One of the most common signs of acromegaly is enlarged hands and feet. People with this disorder often notice that they can no longer put on rings that used to fit and that their shoe size has progressively increased.
Acromegaly may also cause you to experience gradual changes in the shape of your face, such as a protruding lower jaw and brow, an enlarged nose, thickened lips, and wider spacing between your teeth.
Because acromegaly tends to progress slowly, early signs may not be readily apparent for several years. Sometimes, people notice the condition only by comparing old photographs.
Acromegaly may produce the following signs and symptoms, which can vary from one person to another:
- Enlarged hands and feet
- Coarsened, enlarged facial features
- Coarse, oily, thickened skin
- Excessive sweating and body odor
- Small outgrowths of skin tissue (skin tags)
- Fatigue and muscle weakness
- A deepened, husky voice due to enlarged vocal cords and sinuses
- Severe snoring due to obstruction of the upper airway
- Impaired vision
- Enlarged tongue
- Pain and limited joint mobility
- Menstrual cycle irregularities in women
- Erectile dysfunction in men
- Enlarged liver, heart, kidneys, spleen and other organs
- Increased chest size (barrel chest)
When to see a doctor
If you have signs and symptoms associated with acromegaly, contact your doctor for an evaluation.
Acromegaly usually develops slowly, and even your family members may not initially notice the gradual physical changes that occur with this disorder. Early diagnosis is important, however, so that you can receive proper care. Acromegaly can lead to serious complications if it's not treated.
Acromegaly is caused by the pituitary gland overproducing growth hormone (GH) over time. The pituitary, a small gland situated at the base of your brain behind the bridge of your nose, produces a number of hormones. GH plays an important role in managing your physical growth.
When GH is secreted into your bloodstream, it triggers your liver to produce a hormone called insulin-like growth factor-I (IGF-I). In turn, IGF-I stimulates the growth of bones and other tissues. If your pituitary gland makes too much GH, excessive amounts of IGF-I can result. Too much IGF-I can cause abnormal growth of your soft tissues and skeleton and other signs and symptoms characteristic of acromegaly and gigantism.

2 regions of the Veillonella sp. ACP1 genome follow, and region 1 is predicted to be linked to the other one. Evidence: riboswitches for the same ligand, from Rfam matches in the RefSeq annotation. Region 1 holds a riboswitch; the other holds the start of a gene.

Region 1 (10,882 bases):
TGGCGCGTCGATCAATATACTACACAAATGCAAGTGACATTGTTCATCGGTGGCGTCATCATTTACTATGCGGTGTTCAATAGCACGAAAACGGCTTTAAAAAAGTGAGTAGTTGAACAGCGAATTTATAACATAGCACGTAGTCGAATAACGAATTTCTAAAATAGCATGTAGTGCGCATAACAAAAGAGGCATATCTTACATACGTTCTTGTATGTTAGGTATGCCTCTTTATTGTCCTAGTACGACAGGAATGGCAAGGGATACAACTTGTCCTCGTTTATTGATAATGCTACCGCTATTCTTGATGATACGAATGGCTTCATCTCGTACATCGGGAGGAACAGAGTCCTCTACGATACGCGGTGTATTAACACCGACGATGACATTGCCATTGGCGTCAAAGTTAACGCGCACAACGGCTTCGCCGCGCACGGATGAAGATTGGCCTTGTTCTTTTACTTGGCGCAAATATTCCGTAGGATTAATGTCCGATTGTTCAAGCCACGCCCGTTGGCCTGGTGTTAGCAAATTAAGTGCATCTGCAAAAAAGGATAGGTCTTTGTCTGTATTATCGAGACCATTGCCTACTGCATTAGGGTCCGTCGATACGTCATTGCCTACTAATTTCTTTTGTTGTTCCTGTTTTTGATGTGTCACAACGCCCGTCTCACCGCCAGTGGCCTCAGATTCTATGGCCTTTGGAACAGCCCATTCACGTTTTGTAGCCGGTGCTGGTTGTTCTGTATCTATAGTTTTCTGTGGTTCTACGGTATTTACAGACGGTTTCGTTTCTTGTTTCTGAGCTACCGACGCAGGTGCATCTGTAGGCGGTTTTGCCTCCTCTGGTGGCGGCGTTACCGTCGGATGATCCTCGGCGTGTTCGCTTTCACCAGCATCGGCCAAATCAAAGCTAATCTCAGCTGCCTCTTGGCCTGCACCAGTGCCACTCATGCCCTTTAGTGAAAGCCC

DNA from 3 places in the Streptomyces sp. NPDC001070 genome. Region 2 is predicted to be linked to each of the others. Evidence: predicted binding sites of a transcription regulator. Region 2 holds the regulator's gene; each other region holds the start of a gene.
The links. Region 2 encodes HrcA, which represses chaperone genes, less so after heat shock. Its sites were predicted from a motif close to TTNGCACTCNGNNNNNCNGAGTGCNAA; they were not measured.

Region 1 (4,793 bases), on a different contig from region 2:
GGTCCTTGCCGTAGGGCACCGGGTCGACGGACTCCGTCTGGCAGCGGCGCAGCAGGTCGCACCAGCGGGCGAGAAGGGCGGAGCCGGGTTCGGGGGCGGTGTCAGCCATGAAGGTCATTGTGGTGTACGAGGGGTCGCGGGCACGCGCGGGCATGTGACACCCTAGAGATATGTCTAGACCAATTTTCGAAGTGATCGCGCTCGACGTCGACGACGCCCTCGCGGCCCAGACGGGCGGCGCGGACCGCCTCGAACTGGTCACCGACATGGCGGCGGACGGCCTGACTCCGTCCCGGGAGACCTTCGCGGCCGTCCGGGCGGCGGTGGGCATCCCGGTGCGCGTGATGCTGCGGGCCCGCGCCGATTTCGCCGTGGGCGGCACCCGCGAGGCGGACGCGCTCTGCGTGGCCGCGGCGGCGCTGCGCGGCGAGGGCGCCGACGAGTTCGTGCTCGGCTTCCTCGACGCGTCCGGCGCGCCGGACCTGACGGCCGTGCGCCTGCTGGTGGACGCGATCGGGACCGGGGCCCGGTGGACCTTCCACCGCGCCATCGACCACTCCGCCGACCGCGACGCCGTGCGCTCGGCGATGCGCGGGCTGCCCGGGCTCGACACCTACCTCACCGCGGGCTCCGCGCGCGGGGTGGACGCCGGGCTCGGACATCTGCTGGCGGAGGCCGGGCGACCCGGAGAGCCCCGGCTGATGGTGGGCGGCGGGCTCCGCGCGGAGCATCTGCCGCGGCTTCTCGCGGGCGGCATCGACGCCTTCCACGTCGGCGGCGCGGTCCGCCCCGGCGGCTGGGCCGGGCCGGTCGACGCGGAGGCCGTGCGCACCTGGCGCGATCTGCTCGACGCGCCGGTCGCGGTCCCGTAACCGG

In adults, a tumor is the most common cause of too much GH production:
- Pituitary tumors. Most cases of acromegaly are caused by a noncancerous (benign) tumor (adenoma) of the pituitary gland. The tumor secretes excessive amounts of growth hormone, causing many of the signs and symptoms of acromegaly. Some of the symptoms of acromegaly, such as headaches and impaired vision, are due to the tumor mass pressing on nearby brain tissues.
- Nonpituitary tumors. In a few people with acromegaly, tumors in other parts of the body, such as the lungs, pancreas or adrenal glands, cause the disorder. Sometimes, these tumors actually secrete GH. In other cases, the tumors produce a hormone called growth hormone-releasing hormone (GH-RH), which stimulates the pituitary gland to make more GH.
Progression of acromegaly can result in major health problems. Complications may include:
- High blood pressure (hypertension)
- Cardiovascular disease, particularly enlargement of the heart (cardiomyopathy)
- Diabetes mellitus
- Precancerous growths (polyps) on the lining of your colon
- Sleep apnea, a condition in which breathing repeatedly stops and starts during sleep
- Carpal tunnel syndrome
- Reduced secretion of other pituitary hormones (hypopituitarism)
- Uterine fibroids, benign tumors in the uterus
- Spinal cord compression
- Vision loss
Early treatment of acromegaly can prevent these complications from developing or becoming worse. If untreated, acromegaly and its complications can lead to premature death.
Jan. 16, 2016